Near-term risks to the global banking sector have diminished, but the longer-term outlook remains overwhelmingly negative, Fitch Ratings reports.
The rating agency reported that almost 60% of bank ratings remained under a negative outlook at the end of 2020. This represented a modest improvement from the end of the first half.
The high share of bank ratings with negative outlooks “may persist well into 2021,” Fitch said.
At the same time, the rating agency reported a sharp drop in the proportion of ratings that are on rating watch negative, which indicates near-term risks.
The proportion of ratings on negative watch fell from 10% at the end of the first half to just 1% by the end of the year.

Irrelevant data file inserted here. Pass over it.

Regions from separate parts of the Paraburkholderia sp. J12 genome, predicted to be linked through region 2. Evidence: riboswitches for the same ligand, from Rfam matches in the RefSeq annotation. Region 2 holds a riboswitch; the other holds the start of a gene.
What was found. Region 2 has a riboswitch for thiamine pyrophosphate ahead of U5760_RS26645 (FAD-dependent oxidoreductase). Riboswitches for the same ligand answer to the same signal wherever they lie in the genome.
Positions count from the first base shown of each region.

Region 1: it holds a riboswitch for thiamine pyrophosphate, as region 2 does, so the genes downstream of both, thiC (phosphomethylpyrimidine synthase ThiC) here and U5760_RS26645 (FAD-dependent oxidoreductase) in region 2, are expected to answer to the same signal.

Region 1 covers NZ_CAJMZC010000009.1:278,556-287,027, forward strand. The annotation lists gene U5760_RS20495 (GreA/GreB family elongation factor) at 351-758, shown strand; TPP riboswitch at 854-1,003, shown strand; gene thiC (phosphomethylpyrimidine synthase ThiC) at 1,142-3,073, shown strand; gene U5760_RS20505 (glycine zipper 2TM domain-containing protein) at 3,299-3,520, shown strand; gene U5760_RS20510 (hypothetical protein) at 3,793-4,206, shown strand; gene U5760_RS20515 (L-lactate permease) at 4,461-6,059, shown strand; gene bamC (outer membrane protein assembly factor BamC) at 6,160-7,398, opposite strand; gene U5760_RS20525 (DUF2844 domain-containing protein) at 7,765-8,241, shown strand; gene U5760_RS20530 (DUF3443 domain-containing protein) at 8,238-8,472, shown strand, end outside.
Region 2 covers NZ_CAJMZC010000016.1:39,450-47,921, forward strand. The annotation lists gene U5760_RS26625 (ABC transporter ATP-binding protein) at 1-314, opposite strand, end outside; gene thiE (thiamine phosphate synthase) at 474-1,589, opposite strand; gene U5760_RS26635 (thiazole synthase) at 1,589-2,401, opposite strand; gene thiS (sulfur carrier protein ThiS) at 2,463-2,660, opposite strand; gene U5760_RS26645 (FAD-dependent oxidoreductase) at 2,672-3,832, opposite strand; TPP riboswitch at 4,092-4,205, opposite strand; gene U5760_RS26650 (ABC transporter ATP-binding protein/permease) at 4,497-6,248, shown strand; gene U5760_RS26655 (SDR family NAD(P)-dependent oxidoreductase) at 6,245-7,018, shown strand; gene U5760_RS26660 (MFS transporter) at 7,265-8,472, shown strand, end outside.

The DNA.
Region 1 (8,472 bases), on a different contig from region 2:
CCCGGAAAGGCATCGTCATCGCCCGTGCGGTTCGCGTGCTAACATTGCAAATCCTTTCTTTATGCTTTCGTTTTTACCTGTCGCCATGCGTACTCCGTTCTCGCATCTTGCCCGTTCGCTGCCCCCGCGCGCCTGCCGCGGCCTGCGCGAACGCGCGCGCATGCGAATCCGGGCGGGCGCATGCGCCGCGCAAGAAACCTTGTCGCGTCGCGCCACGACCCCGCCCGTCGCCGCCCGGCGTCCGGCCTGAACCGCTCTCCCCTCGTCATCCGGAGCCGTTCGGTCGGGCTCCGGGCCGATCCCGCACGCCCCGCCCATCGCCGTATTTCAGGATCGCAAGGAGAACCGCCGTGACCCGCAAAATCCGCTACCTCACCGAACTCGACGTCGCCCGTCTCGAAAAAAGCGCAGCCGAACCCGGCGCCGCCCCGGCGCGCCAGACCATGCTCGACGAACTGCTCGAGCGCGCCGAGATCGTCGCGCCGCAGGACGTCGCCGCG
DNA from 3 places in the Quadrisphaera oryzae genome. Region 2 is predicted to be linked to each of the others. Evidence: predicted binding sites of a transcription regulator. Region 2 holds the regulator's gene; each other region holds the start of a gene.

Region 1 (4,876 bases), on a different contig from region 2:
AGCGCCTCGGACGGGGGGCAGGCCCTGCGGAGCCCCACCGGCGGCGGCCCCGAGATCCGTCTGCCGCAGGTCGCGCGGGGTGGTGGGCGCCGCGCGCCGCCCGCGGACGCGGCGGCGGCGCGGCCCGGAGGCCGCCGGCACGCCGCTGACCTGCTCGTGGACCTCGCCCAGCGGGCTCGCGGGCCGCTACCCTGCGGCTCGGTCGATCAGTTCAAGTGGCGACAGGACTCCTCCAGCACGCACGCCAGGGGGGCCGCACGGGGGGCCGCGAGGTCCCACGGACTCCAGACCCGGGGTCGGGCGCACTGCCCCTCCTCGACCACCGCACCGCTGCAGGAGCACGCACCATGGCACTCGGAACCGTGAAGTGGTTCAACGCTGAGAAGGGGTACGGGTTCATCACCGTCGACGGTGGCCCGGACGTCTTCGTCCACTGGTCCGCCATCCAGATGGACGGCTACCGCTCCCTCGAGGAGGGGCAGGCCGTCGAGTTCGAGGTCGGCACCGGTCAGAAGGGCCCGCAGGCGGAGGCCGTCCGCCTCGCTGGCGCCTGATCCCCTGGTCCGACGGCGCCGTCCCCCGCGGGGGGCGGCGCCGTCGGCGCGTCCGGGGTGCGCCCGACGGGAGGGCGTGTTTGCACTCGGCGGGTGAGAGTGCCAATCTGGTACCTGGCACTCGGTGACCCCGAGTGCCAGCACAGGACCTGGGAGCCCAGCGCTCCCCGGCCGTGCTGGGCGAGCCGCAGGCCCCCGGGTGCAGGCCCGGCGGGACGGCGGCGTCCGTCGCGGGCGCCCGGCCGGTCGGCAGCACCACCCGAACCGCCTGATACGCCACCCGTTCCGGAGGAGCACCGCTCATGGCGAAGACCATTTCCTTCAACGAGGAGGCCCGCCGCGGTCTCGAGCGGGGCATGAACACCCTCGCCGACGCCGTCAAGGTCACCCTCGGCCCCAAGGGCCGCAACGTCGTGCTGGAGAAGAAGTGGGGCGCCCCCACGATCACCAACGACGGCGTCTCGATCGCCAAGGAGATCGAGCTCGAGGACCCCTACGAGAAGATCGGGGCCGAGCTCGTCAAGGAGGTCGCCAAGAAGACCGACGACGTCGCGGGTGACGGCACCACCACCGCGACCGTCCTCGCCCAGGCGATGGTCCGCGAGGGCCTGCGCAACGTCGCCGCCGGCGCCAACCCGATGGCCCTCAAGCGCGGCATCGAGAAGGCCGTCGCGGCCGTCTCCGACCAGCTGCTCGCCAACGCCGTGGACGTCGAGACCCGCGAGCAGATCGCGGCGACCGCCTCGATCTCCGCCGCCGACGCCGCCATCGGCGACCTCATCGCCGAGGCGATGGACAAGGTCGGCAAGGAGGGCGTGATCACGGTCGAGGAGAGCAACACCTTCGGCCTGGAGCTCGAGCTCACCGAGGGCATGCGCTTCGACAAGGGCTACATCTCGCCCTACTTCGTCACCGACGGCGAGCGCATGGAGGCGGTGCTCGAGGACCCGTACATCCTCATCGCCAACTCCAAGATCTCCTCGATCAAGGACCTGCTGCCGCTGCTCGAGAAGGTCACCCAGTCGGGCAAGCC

“While immediate risks to bank ratings after the onset of the coronavirus pandemic have been largely avoided, medium-term risks remain from the gradual withdrawal of government support for the economy and for borrowers,” the report said.
“A slower-than-expected economic recovery due to recurring lockdowns or vaccine deployment setbacks could exacerbate these risks.”
In the second half of 2020, there were 29 bank downgrades and nine upgrades, Fitch reported. These moves were largely linked to changes in sovereign ratings.
By region, Latin America had the highest proportion of banks on negative outlook/watch (87%) at the end of 2020, Fitch said.
In North America and the Asia-Pacific region, that share was lower, at 60% and 55%, respectively.
“While banks in these markets face similar risks to those in other regions, they generally have more headroom in their ratings,” Fitch said.